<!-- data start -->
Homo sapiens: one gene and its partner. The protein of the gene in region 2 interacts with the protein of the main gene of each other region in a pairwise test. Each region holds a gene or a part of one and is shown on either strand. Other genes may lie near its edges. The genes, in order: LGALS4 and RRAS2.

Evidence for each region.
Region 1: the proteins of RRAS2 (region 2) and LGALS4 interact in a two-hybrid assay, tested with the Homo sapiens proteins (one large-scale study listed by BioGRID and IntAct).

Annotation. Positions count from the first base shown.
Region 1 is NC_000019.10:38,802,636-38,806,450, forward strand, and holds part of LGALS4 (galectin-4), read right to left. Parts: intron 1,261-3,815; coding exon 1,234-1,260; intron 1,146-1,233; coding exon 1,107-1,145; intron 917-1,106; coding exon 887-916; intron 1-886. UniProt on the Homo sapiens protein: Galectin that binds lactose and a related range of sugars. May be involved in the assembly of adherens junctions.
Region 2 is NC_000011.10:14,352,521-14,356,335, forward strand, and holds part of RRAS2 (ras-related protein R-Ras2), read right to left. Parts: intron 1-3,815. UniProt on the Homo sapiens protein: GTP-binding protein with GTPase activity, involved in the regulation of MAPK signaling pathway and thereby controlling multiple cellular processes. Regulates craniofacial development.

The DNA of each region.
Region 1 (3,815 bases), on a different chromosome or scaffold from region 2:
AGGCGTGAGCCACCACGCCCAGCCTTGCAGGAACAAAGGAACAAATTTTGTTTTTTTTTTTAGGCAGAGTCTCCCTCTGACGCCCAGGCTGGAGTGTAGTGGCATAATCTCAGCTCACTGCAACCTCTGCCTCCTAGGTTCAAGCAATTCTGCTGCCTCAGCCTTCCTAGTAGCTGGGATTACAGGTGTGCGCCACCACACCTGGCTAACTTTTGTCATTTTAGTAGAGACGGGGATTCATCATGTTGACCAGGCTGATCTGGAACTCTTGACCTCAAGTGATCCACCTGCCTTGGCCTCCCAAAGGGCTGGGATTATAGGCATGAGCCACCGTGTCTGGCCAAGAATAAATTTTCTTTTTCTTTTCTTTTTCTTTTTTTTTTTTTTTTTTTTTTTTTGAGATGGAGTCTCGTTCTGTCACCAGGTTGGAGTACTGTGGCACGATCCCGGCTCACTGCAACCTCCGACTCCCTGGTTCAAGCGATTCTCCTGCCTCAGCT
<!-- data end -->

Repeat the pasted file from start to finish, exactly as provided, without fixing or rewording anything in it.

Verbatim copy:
Homo sapiens: one gene and its partner. The protein of the gene in region 2 interacts with the protein of the main gene of each other region in a pairwise test. Each region holds a gene or a part of one and is shown on either strand. Other genes may lie near its edges. The genes, in order: LGALS4 and RRAS2.

Evidence for each region.
Region 1: the proteins of RRAS2 (region 2) and LGALS4 interact in a two-hybrid assay, tested with the Homo sapiens proteins (one large-scale study listed by BioGRID and IntAct).

Annotation. Positions count from the first base shown.
Region 1 is NC_000019.10:38,802,636-38,806,450, forward strand, and holds part of LGALS4 (galectin-4), read right to left. Parts: intron 1,261-3,815; coding exon 1,234-1,260; intron 1,146-1,233; coding exon 1,107-1,145; intron 917-1,106; coding exon 887-916; intron 1-886. UniProt on the Homo sapiens protein: Galectin that binds lactose and a related range of sugars. May be involved in the assembly of adherens junctions.
Region 2 is NC_000011.10:14,352,521-14,356,335, forward strand, and holds part of RRAS2 (ras-related protein R-Ras2), read right to left. Parts: intron 1-3,815. UniProt on the Homo sapiens protein: GTP-binding protein with GTPase activity, involved in the regulation of MAPK signaling pathway and thereby controlling multiple cellular processes. Regulates craniofacial development.

The DNA of each region.
Region 1 (3,815 bases), on a different chromosome or scaffold from region 2:
AGGCGTGAGCCACCACGCCCAGCCTTGCAGGAACAAAGGAACAAATTTTGTTTTTTTTTTTAGGCAGAGTCTCCCTCTGACGCCCAGGCTGGAGTGTAGTGGCATAATCTCAGCTCACTGCAACCTCTGCCTCCTAGGTTCAAGCAATTCTGCTGCCTCAGCCTTCCTAGTAGCTGGGATTACAGGTGTGCGCCACCACACCTGGCTAACTTTTGTCATTTTAGTAGAGACGGGGATTCATCATGTTGACCAGGCTGATCTGGAACTCTTGACCTCAAGTGATCCACCTGCCTTGGCCTCCCAAAGGGCTGGGATTATAGGCATGAGCCACCGTGTCTGGCCAAGAATAAATTTTCTTTTTCTTTTCTTTTTCTTTTTTTTTTTTTTTTTTTTTTTTTGAGATGGAGTCTCGTTCTGTCACCAGGTTGGAGTACTGTGGCACGATCCCGGCTCACTGCAACCTCCGACTCCCTGGTTCAAGCGATTCTCCTGCCTCAGCT